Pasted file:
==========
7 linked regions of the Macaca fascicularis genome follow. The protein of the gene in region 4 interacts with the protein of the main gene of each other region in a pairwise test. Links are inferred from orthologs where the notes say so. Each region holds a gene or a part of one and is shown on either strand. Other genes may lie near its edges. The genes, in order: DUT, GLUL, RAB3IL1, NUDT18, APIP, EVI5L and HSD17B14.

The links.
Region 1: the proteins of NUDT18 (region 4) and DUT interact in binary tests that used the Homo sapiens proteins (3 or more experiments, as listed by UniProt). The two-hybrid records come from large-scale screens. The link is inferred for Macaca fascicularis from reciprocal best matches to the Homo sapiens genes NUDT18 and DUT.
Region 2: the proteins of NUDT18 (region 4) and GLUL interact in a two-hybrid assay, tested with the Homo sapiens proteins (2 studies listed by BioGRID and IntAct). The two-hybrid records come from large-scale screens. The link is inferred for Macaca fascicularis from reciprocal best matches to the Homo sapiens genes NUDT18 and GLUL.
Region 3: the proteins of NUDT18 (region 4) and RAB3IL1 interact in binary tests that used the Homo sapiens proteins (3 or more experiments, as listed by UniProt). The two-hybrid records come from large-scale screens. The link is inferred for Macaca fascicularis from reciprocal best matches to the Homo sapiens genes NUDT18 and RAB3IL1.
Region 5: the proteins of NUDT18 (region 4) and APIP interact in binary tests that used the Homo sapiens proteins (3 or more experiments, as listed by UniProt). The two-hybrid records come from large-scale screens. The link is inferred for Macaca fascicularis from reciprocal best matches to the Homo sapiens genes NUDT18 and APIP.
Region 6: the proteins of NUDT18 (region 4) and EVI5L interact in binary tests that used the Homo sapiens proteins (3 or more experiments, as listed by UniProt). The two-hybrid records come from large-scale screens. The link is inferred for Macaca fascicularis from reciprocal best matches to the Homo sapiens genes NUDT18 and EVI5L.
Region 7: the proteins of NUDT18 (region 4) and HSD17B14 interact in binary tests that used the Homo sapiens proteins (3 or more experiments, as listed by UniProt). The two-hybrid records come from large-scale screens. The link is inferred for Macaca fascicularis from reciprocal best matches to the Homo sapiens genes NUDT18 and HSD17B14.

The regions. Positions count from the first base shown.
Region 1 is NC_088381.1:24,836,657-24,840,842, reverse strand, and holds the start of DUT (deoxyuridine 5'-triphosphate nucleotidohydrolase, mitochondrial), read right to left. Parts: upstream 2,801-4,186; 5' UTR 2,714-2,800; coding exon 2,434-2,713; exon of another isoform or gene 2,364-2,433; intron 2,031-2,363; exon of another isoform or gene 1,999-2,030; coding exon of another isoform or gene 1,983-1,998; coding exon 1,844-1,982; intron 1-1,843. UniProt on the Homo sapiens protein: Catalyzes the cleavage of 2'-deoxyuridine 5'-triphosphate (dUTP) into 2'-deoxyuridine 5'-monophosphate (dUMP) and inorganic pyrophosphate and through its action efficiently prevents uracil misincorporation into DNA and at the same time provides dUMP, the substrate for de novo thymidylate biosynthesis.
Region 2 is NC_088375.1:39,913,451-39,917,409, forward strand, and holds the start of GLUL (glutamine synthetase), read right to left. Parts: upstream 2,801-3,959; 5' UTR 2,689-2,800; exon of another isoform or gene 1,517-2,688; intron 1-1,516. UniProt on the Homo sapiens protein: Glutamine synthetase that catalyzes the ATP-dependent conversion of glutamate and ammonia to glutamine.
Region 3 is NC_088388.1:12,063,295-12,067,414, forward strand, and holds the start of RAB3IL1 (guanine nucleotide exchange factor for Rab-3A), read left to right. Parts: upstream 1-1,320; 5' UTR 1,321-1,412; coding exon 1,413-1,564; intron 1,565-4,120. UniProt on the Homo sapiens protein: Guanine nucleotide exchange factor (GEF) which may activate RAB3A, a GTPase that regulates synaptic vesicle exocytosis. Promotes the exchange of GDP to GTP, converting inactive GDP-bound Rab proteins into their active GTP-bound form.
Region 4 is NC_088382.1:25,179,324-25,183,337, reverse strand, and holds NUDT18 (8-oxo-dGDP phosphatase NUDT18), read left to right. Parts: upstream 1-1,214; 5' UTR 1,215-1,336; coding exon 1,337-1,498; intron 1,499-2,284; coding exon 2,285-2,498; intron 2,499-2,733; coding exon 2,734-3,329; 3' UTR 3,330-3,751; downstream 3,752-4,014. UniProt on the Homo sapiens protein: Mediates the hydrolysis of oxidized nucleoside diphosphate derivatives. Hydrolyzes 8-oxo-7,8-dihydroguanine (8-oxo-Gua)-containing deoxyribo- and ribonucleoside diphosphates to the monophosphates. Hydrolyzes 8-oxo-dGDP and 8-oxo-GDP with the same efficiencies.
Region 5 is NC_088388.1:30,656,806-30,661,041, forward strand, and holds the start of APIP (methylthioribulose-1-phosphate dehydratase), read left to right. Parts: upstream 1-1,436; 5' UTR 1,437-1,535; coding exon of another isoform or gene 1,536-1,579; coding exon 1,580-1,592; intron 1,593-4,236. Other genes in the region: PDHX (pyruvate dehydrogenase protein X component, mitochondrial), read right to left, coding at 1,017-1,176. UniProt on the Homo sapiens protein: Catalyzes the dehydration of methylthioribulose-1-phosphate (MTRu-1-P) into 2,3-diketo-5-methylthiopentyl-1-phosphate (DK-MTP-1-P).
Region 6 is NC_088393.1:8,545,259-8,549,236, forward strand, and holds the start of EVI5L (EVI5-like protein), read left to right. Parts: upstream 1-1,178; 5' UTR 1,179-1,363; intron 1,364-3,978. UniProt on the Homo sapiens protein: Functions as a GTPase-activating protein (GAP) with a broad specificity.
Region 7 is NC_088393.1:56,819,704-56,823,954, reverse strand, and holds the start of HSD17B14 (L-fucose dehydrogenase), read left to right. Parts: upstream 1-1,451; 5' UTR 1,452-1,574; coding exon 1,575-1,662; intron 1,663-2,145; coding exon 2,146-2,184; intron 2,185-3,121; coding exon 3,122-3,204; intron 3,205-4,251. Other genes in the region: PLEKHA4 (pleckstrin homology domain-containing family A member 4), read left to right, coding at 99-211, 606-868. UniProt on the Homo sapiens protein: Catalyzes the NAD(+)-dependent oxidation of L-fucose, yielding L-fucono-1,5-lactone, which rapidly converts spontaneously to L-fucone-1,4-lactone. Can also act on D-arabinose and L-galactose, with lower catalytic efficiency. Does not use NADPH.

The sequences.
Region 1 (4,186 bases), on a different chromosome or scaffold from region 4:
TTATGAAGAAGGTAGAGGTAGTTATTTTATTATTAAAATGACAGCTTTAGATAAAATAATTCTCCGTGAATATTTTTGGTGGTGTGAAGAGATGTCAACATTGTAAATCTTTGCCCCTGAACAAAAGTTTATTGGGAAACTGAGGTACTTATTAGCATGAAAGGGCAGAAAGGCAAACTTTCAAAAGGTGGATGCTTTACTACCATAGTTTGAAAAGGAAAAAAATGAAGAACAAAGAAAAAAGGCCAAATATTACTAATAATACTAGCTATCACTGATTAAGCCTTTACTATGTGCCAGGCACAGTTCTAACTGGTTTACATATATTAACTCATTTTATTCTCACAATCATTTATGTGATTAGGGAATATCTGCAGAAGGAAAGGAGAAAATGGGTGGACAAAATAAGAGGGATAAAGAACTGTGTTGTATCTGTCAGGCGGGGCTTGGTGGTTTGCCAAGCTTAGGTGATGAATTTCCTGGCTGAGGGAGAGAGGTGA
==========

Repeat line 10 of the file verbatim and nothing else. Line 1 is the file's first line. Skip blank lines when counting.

Region 1 is NC_088381.1:24,836,657-24,840,842, reverse strand, and holds the start of DUT (deoxyuridine 5'-triphosphate nucleotidohydrolase, mitochondrial), read right to left. Parts: upstream 2,801-4,186; 5' UTR 2,714-2,800; coding exon 2,434-2,713; exon of another isoform or gene 2,364-2,433; intron 2,031-2,363; exon of another isoform or gene 1,999-2,030; coding exon of another isoform or gene 1,983-1,998; coding exon 1,844-1,982; intron 1-1,843. UniProt on the Homo sapiens protein: Catalyzes the cleavage of 2'-deoxyuridine 5'-triphosphate (dUTP) into 2'-deoxyuridine 5'-monophosphate (dUMP) and inorganic pyrophosphate and through its action efficiently prevents uracil misincorporation into DNA and at the same time provides dUMP, the substrate for de novo thymidylate biosynthesis.